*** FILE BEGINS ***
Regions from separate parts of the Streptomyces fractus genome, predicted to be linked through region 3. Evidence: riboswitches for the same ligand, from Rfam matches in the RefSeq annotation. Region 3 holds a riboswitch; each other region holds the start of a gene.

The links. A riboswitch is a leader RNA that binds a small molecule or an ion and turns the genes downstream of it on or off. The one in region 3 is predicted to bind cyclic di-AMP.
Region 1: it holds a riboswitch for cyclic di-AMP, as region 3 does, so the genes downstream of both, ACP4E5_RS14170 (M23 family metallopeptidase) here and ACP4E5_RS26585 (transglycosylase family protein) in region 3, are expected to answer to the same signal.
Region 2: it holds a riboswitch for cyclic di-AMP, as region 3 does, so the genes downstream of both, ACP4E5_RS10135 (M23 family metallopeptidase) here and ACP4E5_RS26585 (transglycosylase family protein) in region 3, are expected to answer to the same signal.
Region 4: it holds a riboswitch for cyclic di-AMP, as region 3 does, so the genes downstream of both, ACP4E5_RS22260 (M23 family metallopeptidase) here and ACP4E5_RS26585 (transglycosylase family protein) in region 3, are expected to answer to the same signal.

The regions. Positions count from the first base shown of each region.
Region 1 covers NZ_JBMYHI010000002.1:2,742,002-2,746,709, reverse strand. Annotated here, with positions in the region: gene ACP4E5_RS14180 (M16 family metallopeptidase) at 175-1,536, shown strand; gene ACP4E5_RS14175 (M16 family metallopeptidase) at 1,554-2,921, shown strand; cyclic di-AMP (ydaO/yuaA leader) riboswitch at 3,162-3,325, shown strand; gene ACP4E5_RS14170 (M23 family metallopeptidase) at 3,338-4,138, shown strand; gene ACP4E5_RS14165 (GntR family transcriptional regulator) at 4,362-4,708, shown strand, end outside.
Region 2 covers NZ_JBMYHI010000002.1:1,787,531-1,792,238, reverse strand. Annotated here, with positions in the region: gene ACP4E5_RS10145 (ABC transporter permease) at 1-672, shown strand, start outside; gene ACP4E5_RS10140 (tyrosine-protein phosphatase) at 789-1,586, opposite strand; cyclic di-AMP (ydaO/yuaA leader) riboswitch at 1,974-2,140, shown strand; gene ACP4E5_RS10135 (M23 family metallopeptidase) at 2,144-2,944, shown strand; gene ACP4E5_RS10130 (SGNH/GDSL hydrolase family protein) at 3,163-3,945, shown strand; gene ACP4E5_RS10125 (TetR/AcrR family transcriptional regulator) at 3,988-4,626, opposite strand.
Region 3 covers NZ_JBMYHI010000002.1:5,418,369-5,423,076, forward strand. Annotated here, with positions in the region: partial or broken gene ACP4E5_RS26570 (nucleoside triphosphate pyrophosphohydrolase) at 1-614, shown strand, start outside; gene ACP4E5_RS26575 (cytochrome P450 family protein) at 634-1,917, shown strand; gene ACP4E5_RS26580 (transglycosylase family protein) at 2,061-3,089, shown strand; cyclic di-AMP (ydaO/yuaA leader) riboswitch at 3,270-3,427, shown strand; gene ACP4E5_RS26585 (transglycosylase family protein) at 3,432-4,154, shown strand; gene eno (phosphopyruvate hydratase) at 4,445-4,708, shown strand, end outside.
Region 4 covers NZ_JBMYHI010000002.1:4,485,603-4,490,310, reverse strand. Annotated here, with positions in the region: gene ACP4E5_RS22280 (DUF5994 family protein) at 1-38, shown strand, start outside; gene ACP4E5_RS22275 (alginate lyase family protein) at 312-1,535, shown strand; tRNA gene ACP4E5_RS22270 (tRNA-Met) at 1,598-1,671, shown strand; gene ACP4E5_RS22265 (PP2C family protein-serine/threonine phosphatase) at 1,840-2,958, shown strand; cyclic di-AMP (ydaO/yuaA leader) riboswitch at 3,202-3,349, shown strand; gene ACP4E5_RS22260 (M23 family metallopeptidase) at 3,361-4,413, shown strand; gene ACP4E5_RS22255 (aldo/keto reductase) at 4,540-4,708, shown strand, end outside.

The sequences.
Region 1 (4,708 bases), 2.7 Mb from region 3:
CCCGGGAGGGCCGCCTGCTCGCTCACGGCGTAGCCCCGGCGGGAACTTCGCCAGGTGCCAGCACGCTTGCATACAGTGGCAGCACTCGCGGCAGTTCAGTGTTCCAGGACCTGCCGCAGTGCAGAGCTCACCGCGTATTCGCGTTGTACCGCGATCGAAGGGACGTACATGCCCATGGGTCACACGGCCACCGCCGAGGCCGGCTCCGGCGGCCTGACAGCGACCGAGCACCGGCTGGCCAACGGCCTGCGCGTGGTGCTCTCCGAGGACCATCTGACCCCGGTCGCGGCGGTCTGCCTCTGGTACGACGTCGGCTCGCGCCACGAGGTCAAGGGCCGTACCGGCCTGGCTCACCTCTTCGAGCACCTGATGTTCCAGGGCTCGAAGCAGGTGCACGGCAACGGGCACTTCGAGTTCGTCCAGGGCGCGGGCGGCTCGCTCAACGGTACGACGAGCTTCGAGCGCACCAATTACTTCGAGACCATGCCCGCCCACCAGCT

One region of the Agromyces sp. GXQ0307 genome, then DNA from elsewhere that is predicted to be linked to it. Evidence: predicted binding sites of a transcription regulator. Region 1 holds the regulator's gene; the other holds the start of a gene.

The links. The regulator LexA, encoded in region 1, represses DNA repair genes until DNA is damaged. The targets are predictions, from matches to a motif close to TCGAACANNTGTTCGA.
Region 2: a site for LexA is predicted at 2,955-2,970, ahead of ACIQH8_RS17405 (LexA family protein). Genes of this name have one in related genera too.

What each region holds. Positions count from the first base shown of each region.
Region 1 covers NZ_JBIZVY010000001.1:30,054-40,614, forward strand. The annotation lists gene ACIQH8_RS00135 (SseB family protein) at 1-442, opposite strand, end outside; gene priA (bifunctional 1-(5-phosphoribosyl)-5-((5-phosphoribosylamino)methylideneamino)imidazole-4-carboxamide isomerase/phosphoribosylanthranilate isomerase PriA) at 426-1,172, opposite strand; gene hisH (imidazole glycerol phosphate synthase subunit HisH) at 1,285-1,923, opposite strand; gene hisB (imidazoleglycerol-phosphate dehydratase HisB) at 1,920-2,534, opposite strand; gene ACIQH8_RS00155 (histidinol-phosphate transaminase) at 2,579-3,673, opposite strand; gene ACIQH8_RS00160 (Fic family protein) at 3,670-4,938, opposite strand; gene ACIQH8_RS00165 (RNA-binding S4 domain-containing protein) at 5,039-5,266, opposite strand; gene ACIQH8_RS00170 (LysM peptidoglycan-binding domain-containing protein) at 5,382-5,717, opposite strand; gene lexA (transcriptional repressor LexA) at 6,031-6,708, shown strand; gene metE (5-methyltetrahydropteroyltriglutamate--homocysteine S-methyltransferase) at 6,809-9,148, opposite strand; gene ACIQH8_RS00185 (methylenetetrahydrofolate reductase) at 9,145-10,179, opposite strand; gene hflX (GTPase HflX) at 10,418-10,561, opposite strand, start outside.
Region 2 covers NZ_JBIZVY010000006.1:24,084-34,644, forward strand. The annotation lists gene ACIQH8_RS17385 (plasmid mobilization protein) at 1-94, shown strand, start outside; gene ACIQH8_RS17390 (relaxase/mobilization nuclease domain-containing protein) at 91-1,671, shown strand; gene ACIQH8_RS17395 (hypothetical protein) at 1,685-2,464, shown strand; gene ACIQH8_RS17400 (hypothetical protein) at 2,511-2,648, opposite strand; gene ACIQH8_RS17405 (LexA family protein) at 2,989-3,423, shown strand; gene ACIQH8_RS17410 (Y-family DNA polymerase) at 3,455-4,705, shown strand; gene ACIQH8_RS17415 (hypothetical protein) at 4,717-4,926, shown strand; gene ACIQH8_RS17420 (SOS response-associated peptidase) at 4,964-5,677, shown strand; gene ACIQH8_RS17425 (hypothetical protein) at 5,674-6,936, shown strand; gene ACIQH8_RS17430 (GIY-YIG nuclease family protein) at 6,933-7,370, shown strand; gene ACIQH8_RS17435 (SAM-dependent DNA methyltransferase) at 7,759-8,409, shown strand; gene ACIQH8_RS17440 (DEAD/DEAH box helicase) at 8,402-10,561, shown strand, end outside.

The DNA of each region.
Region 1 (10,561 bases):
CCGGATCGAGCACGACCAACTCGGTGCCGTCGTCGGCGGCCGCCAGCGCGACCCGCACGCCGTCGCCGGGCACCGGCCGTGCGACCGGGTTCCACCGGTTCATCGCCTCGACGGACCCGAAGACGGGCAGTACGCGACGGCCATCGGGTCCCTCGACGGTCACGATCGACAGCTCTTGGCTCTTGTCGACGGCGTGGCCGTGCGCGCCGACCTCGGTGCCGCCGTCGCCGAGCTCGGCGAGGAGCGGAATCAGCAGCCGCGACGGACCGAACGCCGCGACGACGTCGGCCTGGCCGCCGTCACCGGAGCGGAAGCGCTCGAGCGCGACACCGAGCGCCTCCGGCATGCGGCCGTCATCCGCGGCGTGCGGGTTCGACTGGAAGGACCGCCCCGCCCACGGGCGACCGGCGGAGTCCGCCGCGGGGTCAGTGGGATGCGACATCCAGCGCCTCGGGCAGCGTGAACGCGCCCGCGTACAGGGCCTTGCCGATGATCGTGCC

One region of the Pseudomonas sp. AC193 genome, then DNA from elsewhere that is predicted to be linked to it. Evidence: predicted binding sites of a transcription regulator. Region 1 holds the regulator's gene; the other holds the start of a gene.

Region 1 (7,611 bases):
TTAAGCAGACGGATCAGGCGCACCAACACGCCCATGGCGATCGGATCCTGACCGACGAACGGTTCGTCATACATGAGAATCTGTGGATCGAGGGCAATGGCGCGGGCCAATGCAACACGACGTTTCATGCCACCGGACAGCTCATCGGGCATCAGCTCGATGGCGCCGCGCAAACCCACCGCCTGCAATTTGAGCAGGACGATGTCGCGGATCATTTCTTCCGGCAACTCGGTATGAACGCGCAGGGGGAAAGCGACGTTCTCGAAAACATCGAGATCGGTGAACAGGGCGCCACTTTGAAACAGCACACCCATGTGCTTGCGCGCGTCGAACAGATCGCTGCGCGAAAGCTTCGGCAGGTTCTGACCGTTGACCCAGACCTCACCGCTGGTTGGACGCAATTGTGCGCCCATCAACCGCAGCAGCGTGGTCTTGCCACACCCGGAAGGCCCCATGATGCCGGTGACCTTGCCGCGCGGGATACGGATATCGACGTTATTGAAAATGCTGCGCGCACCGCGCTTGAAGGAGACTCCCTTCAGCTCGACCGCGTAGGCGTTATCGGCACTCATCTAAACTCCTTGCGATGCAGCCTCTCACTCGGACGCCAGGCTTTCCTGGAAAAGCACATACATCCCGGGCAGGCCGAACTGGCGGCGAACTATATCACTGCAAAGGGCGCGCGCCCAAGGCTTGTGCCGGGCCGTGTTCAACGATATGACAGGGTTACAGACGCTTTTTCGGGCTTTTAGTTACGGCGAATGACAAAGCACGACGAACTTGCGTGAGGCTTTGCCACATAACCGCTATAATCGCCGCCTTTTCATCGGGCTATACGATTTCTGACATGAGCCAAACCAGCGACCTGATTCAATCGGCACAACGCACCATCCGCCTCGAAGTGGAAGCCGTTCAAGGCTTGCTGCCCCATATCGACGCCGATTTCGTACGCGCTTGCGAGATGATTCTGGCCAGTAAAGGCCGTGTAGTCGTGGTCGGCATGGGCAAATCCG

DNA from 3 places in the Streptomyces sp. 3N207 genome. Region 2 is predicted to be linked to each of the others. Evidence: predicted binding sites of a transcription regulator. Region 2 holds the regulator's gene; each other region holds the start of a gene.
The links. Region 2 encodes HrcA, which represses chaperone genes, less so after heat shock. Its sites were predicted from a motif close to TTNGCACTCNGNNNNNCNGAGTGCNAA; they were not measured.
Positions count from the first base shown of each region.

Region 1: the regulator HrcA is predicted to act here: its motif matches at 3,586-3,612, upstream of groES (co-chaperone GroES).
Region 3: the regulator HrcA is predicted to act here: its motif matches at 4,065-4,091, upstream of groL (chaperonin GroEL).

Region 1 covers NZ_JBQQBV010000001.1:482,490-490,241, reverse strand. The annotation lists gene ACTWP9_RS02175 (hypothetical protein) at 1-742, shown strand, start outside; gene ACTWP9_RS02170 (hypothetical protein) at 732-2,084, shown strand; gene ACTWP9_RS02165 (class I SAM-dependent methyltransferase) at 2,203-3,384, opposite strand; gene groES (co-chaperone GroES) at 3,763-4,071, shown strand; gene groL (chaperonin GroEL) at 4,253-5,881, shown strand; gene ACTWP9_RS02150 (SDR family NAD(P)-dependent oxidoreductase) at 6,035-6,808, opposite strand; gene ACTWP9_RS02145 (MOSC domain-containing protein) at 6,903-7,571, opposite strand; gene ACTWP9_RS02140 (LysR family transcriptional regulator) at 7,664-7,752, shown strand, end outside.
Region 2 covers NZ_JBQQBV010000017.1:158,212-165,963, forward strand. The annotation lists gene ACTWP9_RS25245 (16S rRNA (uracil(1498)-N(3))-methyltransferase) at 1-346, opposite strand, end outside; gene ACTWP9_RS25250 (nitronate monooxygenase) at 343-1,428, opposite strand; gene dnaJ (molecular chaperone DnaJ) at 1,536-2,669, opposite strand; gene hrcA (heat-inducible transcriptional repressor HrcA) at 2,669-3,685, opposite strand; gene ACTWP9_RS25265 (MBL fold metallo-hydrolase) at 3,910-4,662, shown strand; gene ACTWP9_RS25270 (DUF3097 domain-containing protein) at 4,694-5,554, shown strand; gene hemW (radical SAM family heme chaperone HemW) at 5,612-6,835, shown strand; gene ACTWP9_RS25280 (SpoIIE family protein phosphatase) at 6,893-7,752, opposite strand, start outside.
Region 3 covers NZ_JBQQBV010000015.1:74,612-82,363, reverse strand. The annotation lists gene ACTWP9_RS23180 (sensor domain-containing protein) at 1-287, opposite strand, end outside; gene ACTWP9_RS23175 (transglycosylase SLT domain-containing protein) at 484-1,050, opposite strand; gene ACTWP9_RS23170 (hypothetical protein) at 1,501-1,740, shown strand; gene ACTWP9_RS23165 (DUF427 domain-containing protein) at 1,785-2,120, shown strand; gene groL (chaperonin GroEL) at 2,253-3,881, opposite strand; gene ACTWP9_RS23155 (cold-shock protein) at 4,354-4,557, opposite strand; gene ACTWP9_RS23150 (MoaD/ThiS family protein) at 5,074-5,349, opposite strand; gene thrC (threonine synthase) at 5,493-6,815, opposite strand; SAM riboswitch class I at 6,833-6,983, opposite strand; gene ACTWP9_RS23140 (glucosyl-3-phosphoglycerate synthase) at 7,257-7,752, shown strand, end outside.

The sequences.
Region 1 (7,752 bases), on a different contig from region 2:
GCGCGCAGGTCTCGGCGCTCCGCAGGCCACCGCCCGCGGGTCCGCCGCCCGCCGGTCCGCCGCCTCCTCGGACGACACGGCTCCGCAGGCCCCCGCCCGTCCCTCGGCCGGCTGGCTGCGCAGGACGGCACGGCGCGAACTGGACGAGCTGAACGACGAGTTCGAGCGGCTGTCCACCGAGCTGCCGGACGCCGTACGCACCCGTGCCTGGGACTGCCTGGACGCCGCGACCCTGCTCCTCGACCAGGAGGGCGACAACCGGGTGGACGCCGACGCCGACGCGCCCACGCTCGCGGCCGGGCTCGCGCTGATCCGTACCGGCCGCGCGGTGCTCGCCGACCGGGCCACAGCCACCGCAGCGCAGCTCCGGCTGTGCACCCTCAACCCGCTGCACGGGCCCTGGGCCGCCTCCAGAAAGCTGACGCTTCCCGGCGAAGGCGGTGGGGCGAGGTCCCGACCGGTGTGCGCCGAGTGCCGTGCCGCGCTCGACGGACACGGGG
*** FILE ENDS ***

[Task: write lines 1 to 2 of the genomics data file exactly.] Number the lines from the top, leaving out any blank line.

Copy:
Regions from separate parts of the Streptomyces fractus genome, predicted to be linked through region 3. Evidence: riboswitches for the same ligand, from Rfam matches in the RefSeq annotation. Region 3 holds a riboswitch; each other region holds the start of a gene.

The links. A riboswitch is a leader RNA that binds a small molecule or an ion and turns the genes downstream of it on or off. The one in region 3 is predicted to bind cyclic di-AMP.